Crissie and I made a plan to see each other back on our childhood turf. Crissie flew to the Gulf Coast to visit her family at the same time I flew home to visit mine. Our dads both owned fishing boats and had beach houses. Crissie’s dad brought her over to the harbor near our beach house to spend time with us. My dad (who loved Crissie) took us fishing and boating. When we got bored with fishing, he dropped us off at a remote island to talk while he fished around the island.
Crissie and I walked and talked for hours along the sandy shore and crystal-clear water of our tiny remote island. We talked about her ongoing struggle with leukemia, her bone marrow transplant, her feelings about death, my grief over Paul, my attempts to end my ill-fated relationship with Emilio, and her heartbreaking belief that she would never find a soul mate or have children. She felt alone and unlovable. “What’s the hardest part?” I asked her. “Disappointing my dad,” she said as tears flowed. “He wants me to live so badly.…” I knew then that she was dying, no matter what the doctors said. I recognized the process of letting go that she was experiencing. It was the same conversation I’d had with Paul.
When my dad picked us up on the island, he took us back to the marina, where Crissie’s dad waited on his fishing boat. As our dads laughed and joked with each other, Crissie and I hugged one last time. She couldn’t look me in the eye as she turned away and stepped onto her dad’s boat. As their boat moved out of the harbor, Crissie and I waved. When she was out of view, I broke down in uncontrollable sobs. My dad asked gently, “Why are you so sad? She looks great. She’s going to make it.” Crying, I turned to him and said, “Dad, this is the last time I’ll ever see her. I know it.” Crissie returned to her home in California. I returned to Mexico. Three months later she was dead.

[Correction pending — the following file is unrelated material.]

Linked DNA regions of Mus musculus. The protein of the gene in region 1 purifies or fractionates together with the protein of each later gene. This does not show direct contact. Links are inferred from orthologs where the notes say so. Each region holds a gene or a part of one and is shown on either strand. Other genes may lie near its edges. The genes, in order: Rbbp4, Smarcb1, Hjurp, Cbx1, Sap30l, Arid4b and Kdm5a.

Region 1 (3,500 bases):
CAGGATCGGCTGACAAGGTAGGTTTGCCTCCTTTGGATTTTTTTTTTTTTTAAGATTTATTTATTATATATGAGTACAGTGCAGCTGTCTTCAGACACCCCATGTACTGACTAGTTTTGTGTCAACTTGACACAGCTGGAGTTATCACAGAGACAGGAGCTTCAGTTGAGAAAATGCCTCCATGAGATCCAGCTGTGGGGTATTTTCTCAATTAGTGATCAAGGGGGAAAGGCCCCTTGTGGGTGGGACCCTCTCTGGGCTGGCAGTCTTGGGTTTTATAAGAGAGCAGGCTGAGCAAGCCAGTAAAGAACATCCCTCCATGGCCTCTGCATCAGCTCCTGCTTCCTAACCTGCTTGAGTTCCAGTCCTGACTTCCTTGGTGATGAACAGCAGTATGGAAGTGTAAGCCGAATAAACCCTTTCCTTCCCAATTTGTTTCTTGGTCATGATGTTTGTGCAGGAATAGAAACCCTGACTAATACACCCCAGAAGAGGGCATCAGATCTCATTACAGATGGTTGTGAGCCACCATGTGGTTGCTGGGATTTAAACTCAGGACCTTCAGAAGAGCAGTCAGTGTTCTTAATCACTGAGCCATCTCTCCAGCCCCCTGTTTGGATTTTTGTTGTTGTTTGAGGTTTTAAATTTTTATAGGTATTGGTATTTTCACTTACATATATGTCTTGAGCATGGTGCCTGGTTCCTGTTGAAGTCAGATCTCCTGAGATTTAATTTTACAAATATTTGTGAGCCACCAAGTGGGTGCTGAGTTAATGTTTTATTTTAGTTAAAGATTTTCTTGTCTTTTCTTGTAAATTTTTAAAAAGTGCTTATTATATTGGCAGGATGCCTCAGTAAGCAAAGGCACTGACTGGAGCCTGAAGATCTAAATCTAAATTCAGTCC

The night of her death, before I knew she had died, Crissie came to me in my dreams. We spent the entire night laughing and giggling together (the way she and I always did). When I woke up, my stomach muscles were actually sore from laughing so hard. I’ve never before or since experienced such physical sensations after a dream as I did from that night with Crissie.
That morning as I was making coffee and about to call the States and check in with Crissie, I got the phone call telling me she had died during the night. I realized she had visited me in my dreams to let me know she was fine and to tell me that death wasn’t the end of anything.
But Crissie wasn’t done teaching me yet. A year later, I was finally back living in the States, heartbroken over Emilio, and trying to get my life and career on track. My grief over the loss of Crissie, Paul, and Emilio was weighing me down with sadness and depression.
One night Crissie came to me in a dream and healed my heartbreak. In the dream, Crissie and I are standing on a white stone balcony overlooking an emerald green sea. It’s peaceful and extraordinarily beautiful, and I feel so content standing beside her. We’re talking as we always did but not using words. She’s standing a bit behind me and to my left as we look out over the water. I notice that her physical body is shimmering and seems to be more like dappled light than a fully formed physical presence. The form that I know as Crissie is changing. Her hand is on my back, rubbing it in circles while she talks to me. We’re discussing my heartbreak over Emilio.
She pulls out several handwritten letters on many different pieces of stationery that Emilio had written to his estranged wife (who lived in another city during our relationship). In the letters, Emilio is professing his undying love for his wife. Page after page contains stories of how well his diving business is going and how wonderful their life will be when he returns home to her. Crissie makes it clear to me that Emilio never really loved me, and I have to let him go and move on. As she shows me these letters, my pain and grief from all my losses well up in my chest. While she rubs my back, a loud wailing cry escapes me; the sound soars across the emerald sea in front of us. It’s powerful, ancient, and deep—louder than any sound I’ve ever made. As this pain pours out of me and flows across the water, Crissie lovingly rubs my back and encourages me to let it all go.
When I’ve finished crying, Crissie slowly disappears beside me. I wake up still hearing the sound of my painful wailing and feeling Crissie’s hand on my back. I cry most of the morning. But as the days go by, I realize that my grief has subsided. Finally I’m able to begin a journey of reinvention and spiritual exploration that pushes me toward the work I do today.
Copyright © 2013 by Sue Frederick